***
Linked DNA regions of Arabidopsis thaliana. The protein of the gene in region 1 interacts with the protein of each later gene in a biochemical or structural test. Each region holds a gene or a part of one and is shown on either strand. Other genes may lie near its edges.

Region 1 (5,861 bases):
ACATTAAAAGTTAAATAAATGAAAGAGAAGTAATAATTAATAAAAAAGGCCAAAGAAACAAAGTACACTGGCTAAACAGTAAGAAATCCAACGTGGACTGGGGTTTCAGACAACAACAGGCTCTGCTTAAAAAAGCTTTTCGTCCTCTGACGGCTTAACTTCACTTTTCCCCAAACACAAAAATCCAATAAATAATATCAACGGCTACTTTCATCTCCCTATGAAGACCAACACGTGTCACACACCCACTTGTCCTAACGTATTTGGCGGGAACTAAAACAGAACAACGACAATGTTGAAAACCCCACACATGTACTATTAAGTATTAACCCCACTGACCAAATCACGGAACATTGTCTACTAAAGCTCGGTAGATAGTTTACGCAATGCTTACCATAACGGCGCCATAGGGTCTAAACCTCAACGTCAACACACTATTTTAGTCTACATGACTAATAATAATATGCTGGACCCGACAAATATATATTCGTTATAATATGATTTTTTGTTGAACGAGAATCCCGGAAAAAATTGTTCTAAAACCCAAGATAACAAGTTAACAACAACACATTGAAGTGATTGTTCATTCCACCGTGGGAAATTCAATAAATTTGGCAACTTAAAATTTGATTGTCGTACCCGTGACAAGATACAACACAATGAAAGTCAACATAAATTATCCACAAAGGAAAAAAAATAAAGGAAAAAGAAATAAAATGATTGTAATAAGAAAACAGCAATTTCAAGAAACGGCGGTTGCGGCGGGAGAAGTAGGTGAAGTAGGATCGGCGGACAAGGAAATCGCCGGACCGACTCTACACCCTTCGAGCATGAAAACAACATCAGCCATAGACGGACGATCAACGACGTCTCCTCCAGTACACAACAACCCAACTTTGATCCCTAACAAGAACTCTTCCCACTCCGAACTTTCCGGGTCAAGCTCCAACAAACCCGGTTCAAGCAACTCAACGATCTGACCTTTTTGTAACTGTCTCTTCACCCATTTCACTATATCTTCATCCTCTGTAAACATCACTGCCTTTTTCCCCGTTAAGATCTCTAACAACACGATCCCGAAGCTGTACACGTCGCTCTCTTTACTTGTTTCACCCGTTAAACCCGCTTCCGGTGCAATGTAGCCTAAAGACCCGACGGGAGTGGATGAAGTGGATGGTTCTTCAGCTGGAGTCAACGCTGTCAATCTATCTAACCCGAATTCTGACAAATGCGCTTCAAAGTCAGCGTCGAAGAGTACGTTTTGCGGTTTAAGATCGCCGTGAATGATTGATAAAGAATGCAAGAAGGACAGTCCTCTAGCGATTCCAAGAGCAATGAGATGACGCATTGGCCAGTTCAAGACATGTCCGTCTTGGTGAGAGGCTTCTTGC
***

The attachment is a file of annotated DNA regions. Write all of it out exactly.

Linked DNA regions of Arabidopsis thaliana. The protein of the gene in region 1 interacts with the protein of each later gene in a biochemical or structural test. Each region holds a gene or a part of one and is shown on either strand. Other genes may lie near its edges.

Region 1 (5,861 bases):
ACATTAAAAGTTAAATAAATGAAAGAGAAGTAATAATTAATAAAAAAGGCCAAAGAAACAAAGTACACTGGCTAAACAGTAAGAAATCCAACGTGGACTGGGGTTTCAGACAACAACAGGCTCTGCTTAAAAAAGCTTTTCGTCCTCTGACGGCTTAACTTCACTTTTCCCCAAACACAAAAATCCAATAAATAATATCAACGGCTACTTTCATCTCCCTATGAAGACCAACACGTGTCACACACCCACTTGTCCTAACGTATTTGGCGGGAACTAAAACAGAACAACGACAATGTTGAAAACCCCACACATGTACTATTAAGTATTAACCCCACTGACCAAATCACGGAACATTGTCTACTAAAGCTCGGTAGATAGTTTACGCAATGCTTACCATAACGGCGCCATAGGGTCTAAACCTCAACGTCAACACACTATTTTAGTCTACATGACTAATAATAATATGCTGGACCCGACAAATATATATTCGTTATAATATGATTTTTTGTTGAACGAGAATCCCGGAAAAAATTGTTCTAAAACCCAAGATAACAAGTTAACAACAACACATTGAAGTGATTGTTCATTCCACCGTGGGAAATTCAATAAATTTGGCAACTTAAAATTTGATTGTCGTACCCGTGACAAGATACAACACAATGAAAGTCAACATAAATTATCCACAAAGGAAAAAAAATAAAGGAAAAAGAAATAAAATGATTGTAATAAGAAAACAGCAATTTCAAGAAACGGCGGTTGCGGCGGGAGAAGTAGGTGAAGTAGGATCGGCGGACAAGGAAATCGCCGGACCGACTCTACACCCTTCGAGCATGAAAACAACATCAGCCATAGACGGACGATCAACGACGTCTCCTCCAGTACACAACAACCCAACTTTGATCCCTAACAAGAACTCTTCCCACTCCGAACTTTCCGGGTCAAGCTCCAACAAACCCGGTTCAAGCAACTCAACGATCTGACCTTTTTGTAACTGTCTCTTCACCCATTTCACTATATCTTCATCCTCTGTAAACATCACTGCCTTTTTCCCCGTTAAGATCTCTAACAACACGATCCCGAAGCTGTACACGTCGCTCTCTTTACTTGTTTCACCCGTTAAACCCGCTTCCGGTGCAATGTAGCCTAAAGACCCGACGGGAGTGGATGAAGTGGATGGTTCTTCAGCTGGAGTCAACGCTGTCAATCTATCTAACCCGAATTCTGACAAATGCGCTTCAAAGTCAGCGTCGAAGAGTACGTTTTGCGGTTTAAGATCGCCGTGAATGATTGATAAAGAATGCAAGAAGGACAGTCCTCTAGCGATTCCAAGAGCAATGAGATGACGCATTGGCCAGTTCAAGACATGTCCGTCTTGGTGAGAGGCTTCTTGC